End of Life Care in English Care Homes: Governance, Care Work and The Good Death

Teggi, Diana (2021). End of Life Care in English Care Homes: Governance, Care Work and The Good Death. In: 15th ESA European Sociological Association Conference 2021 : Sociological Knowledges for Alternative Futures, 31 Aug - 3 Sep 2021, [Online].

URL: https://www.europeansociology.org/conference/2021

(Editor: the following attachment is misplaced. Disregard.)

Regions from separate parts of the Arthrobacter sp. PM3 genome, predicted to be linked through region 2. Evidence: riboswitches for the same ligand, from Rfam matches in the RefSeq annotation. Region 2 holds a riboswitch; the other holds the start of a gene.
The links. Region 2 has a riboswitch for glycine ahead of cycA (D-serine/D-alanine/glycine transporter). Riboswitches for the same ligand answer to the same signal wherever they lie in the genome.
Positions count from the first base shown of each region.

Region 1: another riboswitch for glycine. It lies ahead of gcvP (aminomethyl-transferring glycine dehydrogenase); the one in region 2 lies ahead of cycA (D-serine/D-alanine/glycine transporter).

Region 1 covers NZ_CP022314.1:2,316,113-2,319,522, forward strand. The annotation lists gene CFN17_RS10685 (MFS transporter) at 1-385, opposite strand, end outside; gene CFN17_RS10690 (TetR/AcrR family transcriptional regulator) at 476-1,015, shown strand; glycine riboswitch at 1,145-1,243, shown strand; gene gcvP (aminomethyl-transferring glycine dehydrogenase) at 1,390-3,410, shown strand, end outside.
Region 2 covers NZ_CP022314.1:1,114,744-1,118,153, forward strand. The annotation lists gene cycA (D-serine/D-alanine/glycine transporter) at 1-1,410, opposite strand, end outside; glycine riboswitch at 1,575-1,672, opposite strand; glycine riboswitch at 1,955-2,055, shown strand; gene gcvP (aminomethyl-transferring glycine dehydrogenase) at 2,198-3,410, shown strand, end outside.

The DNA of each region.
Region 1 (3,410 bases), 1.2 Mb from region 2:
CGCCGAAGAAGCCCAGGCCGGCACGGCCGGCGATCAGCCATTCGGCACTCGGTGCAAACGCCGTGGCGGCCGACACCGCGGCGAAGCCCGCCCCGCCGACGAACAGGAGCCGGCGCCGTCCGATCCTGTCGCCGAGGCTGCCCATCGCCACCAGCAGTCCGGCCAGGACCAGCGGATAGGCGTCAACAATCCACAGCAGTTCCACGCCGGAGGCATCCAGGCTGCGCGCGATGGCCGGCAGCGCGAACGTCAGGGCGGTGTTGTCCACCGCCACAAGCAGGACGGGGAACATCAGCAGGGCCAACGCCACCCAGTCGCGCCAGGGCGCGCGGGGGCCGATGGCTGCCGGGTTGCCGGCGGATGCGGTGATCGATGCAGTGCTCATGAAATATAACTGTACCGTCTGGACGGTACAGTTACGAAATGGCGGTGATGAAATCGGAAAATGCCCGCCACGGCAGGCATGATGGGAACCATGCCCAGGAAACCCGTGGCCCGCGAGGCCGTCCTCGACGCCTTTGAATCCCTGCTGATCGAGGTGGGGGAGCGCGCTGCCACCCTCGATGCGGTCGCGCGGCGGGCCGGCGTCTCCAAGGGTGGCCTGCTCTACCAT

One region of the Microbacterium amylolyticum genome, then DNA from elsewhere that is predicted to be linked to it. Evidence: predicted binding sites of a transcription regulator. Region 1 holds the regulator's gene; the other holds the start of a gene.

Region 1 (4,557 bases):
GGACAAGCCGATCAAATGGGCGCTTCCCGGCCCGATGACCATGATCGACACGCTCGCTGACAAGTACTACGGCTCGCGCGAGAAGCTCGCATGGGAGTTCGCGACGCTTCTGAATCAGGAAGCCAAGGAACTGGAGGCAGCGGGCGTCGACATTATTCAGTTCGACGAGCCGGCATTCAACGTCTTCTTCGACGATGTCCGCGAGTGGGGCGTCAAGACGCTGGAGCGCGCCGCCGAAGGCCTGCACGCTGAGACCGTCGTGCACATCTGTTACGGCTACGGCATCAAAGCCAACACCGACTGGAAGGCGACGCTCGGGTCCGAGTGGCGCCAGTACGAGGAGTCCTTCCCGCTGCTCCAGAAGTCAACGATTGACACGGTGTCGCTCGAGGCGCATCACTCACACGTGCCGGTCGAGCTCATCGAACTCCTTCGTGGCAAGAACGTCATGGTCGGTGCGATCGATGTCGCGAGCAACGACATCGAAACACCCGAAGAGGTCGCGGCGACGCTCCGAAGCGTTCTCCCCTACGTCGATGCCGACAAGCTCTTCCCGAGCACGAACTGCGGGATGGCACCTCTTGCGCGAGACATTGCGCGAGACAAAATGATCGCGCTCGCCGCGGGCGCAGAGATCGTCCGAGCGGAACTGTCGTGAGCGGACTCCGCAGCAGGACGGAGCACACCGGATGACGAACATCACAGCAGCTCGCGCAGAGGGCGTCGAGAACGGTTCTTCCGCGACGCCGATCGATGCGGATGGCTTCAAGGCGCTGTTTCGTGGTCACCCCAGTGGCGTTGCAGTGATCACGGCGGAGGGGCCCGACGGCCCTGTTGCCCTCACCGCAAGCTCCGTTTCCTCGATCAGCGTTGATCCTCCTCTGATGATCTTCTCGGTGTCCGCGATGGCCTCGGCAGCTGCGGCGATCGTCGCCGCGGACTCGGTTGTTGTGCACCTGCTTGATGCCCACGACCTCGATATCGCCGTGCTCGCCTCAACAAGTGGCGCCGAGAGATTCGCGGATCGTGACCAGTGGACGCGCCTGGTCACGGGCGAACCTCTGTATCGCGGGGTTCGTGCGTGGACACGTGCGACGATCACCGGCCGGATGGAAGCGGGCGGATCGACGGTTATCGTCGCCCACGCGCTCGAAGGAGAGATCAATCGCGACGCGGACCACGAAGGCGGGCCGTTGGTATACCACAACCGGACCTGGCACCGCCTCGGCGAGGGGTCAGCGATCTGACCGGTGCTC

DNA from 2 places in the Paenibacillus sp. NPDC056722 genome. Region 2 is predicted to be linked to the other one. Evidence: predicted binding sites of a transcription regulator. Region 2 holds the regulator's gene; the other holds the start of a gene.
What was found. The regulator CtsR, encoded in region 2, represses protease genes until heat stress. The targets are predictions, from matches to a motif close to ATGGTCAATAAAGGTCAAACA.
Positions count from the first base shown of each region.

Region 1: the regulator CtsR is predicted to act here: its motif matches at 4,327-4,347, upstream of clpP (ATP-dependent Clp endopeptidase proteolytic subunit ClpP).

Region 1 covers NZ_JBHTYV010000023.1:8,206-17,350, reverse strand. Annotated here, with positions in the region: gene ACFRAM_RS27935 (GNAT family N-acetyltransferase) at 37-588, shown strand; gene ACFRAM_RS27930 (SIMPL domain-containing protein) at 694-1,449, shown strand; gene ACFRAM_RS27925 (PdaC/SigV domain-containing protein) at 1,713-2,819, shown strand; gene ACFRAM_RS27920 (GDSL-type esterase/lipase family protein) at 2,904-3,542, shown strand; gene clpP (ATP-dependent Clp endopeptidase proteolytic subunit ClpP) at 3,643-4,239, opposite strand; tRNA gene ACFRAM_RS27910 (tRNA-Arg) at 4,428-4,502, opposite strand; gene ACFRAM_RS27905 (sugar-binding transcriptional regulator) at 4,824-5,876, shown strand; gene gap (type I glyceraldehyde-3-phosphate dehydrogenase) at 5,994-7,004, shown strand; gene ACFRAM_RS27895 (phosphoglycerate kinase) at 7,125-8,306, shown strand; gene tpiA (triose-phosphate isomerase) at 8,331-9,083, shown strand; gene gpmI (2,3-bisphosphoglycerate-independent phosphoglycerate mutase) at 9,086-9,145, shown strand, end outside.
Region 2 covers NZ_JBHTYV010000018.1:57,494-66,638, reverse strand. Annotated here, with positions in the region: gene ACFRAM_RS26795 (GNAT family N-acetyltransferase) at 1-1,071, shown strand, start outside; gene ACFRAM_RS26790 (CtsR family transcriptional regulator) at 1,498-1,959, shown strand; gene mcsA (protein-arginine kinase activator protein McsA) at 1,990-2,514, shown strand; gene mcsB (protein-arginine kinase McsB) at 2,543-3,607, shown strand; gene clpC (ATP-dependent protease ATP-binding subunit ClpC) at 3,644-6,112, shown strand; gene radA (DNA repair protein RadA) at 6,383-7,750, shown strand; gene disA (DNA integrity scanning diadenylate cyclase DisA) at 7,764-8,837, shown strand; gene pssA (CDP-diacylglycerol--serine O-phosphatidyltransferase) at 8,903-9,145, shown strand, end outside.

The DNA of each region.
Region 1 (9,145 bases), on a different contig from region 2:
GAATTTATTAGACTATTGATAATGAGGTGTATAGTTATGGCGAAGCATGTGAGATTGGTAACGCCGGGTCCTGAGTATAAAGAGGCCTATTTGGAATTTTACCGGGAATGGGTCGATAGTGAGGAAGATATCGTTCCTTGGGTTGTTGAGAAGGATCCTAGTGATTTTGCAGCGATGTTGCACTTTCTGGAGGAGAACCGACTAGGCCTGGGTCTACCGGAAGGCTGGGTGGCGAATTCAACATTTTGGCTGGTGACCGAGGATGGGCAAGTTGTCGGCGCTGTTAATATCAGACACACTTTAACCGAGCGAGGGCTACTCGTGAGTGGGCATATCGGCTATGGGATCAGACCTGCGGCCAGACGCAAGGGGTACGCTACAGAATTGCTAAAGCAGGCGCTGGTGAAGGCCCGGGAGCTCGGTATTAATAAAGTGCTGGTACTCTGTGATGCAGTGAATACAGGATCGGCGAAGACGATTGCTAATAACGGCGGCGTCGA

Since the beginning of the COVID-19 pandemic, care homes have been in the eye of the storm. A large proportion of COVID deaths in England and Europe has come from those living in care homes. This should come as little surprise given the prevalence of chronic underlying conditions in the care home population (Teggi 2020) and that 28% of all deaths in England are of care home residents (NEoLCIN 2017). However, very little is known about dying and end of life care (EOLC) in care homes, the last multi-sited ethnographic study on the topic being more than 25 years-old (Sidell et al. 1995). This paper presents the ethnographic and qualitative findings from a mixed-methods study of EOLC in five residential and nursing care homes in the South-West of England. It shows that EOLC in care homes is shaped by: (1) the uncertainty of death’s timing in old age; (2) the need for staff to predict and anticipate the time of residents’ dying; (3) the need to balance institutional pressures to keep residents alive (or let them die) with residents’ agency and best interest; and (4) staffing levels enabling or disabling carers to sit and just ‘be with’ residents as they are dying. The study depicts a complicate picture of failing bodies, existential uncertainty, EOLC governance and relationships of care between staff and residents that challenges received notions of medicalisation, institutionalisation and social death in very old age. This knowledge is crucial in the wake of a pandemic that risks stigmatising care homes once again as places for bad living and bad dying.

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